Virgin Money lounge in the centre of Norwich is perfect for (relatively) small gatherings like this. The thirty or so attendees, about a third of whom were women, fitted easily and comfortably. The last time I was in this room it was a clothes shop and for many years, while I was growing up in Norwich and before they built Castle Mall, it was the main Norwich post office. It’s a room with an important heritage and hopefully that is something that Vickie Allen is building with SyncDevelopHER (with some help from Tipsy & Tumbler).
This is the third SyncDevelopHER event and Vickie lined up two great women speakers. It started off with Lily Ash Sakula who is a Partner at Bethnal Green Ventures telling us how they fund startups for three months with £15,000 in turn for a 6% share. She suggested that the technology world is probably less equal than others in many ways, that it’s bad that conference panels often only feature men and that only a tiny percentage of female founded startups get funding. While this is all true, in my opinion, it’s not for want of encouragement.
Lily then went through the usual ‘lady geek’ type arguments about why women don’t feel comfortable in some tech environments and why many are not interested in getting into tech. As I am a man you may feel that my opinion on this has little worth, but I don’t agree with a lot of these arguments and I think we need a fresh perspective and a practical, deliverable plan of action if we want to encourage more women into tech. Although I feel the the reasons why we want more women in tech are becoming clearer, at least to me, and have moved beyond the ‘lady geek’ attitude that “it’s just not fair that there aren’t”, the how still needs more attention.
Lily went on to explain that if men prevail as the main problem solvers they will continue solving male problems. Diversity is important. She showed us a hilarious app that demonstrated the issue well. It was ever so slightly risque, so I won’t mention here, but you’re welcome to ask me about it. It was pointed out from the audience that women participate in similar behaviour to that promoted by the app, which readdressed the balance slightly, but the point still very much stands.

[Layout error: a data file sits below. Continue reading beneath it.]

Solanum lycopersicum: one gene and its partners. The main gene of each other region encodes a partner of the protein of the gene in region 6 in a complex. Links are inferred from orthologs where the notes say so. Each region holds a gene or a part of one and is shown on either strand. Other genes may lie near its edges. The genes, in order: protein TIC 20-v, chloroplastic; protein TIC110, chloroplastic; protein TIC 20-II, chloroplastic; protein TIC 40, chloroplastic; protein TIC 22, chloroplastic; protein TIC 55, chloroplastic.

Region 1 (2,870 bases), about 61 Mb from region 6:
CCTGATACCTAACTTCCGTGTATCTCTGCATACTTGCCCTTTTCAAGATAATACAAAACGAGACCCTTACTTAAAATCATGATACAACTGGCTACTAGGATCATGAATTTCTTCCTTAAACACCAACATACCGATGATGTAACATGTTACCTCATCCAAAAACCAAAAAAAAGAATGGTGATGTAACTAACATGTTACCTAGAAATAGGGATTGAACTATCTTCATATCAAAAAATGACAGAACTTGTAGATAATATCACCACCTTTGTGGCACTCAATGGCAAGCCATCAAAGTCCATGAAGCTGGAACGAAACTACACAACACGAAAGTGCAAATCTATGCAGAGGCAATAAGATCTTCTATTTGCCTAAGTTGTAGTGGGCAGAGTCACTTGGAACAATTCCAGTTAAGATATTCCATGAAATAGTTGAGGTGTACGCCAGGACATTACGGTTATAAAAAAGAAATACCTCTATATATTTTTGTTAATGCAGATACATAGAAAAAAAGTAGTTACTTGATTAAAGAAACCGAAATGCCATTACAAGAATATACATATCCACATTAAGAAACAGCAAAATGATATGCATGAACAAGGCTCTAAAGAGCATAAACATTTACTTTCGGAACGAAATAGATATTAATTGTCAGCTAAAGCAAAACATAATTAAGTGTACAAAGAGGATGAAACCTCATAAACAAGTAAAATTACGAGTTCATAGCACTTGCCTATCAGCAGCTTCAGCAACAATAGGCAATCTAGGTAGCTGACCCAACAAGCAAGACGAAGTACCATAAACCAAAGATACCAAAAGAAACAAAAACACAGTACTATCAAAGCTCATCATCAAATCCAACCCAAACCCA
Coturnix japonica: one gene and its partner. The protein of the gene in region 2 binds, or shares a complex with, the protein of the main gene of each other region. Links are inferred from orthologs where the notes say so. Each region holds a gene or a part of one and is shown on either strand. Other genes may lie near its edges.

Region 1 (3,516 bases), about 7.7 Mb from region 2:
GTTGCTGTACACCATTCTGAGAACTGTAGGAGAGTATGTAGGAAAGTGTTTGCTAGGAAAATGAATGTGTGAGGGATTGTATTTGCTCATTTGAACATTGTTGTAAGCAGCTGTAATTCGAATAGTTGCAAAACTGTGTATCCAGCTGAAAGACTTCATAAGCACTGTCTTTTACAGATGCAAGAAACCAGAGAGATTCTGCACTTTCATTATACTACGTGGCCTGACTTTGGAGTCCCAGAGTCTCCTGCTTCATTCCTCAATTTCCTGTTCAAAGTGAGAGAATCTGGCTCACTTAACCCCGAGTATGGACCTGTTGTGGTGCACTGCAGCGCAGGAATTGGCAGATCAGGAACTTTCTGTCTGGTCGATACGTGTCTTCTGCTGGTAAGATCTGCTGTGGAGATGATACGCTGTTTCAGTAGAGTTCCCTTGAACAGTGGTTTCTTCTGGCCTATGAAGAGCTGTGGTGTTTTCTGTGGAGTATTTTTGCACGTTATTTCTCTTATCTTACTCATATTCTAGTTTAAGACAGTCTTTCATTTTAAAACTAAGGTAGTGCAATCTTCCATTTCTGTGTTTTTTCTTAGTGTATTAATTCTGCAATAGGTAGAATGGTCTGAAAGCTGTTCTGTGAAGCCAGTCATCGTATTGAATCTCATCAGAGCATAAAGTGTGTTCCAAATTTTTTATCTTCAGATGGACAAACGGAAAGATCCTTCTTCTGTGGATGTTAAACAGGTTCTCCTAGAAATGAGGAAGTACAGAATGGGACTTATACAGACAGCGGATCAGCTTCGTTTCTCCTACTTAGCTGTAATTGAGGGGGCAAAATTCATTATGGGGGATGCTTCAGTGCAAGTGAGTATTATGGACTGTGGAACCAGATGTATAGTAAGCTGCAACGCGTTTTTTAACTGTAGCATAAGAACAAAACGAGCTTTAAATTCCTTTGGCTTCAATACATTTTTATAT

To finish up, Lily told us about a group called TechMums run by one of the saviours of Bletchley Park, Sue Black. It is intended to build confidence in programming and to encourage it's members to help their kids.
Catherine Breslin gave most of her session with her baby strapped to her chest, which was absolutely brilliant! Catherine has worked in speech technology for ten years and has carried out a lot of research to improve speech technology. She has a degree from Oxford, a PHD from Cambridge and worked for Toshiba before taking a career break to have children. Next year she’ll start working for Amazon on a top secret project that not even she knows about yet (voice operated drones anyone?).
Catherine started off by taking us through the history of machine learning including the Turing test. She showed us ‘real big data’ on a graph that showed the amount of data in the world now and in the future in zettabytes (one billion terabytes). The contributing sources include smart phones, computers and social media. Most of this data is transient and not stored. In the future when storage is even cheaper, less will be thrown away - a scary thought!
Catherine went on to explain that this amount of data cannot be looked at manually. Traditionally you decide what your computer program is going to do and then write and execute it, but in this instance the amounts of data are too big and too varied for this to work. Machine learning is ideal for analysing large amounts of varied data, but because it’s grounded in probability it makes testing and debugging quite difficult.
Catherine gave us spam filtering as an example of machine learning. Emails are used to train a spam filter. When a new email arrives the system must decide if is it spam or not. Humans marking emails as spam helps the machine learn. There are a number of libraries available, including one written in Python, for machine learning.
Object recognition, sentiment analysis (positive or negative) and fraudulent transactions are areas where machine learning is applied. Catherine is particularly interested in audio. Machine learning can be used to help identify gender, identify adverts, separate speech and for translation.
Spoken languages can be very difficult to model. However, machine learning can be used to identify likely word sequences in a model and then used to determine what is said in audio. Other factors such as background noise can make it difficult for a machine to understand speech. Applications include assisting technology, helping people to speak. helping the elderly and hard of hearing, in car control and preserving languages.
Although there is a date (13th March), there is no agenda for the next SyncDevelopHER, but I can’t wait! If the speakers are anything like tonight’s pair it will be fantastic.
Also published on the Norfolk Tech Journal.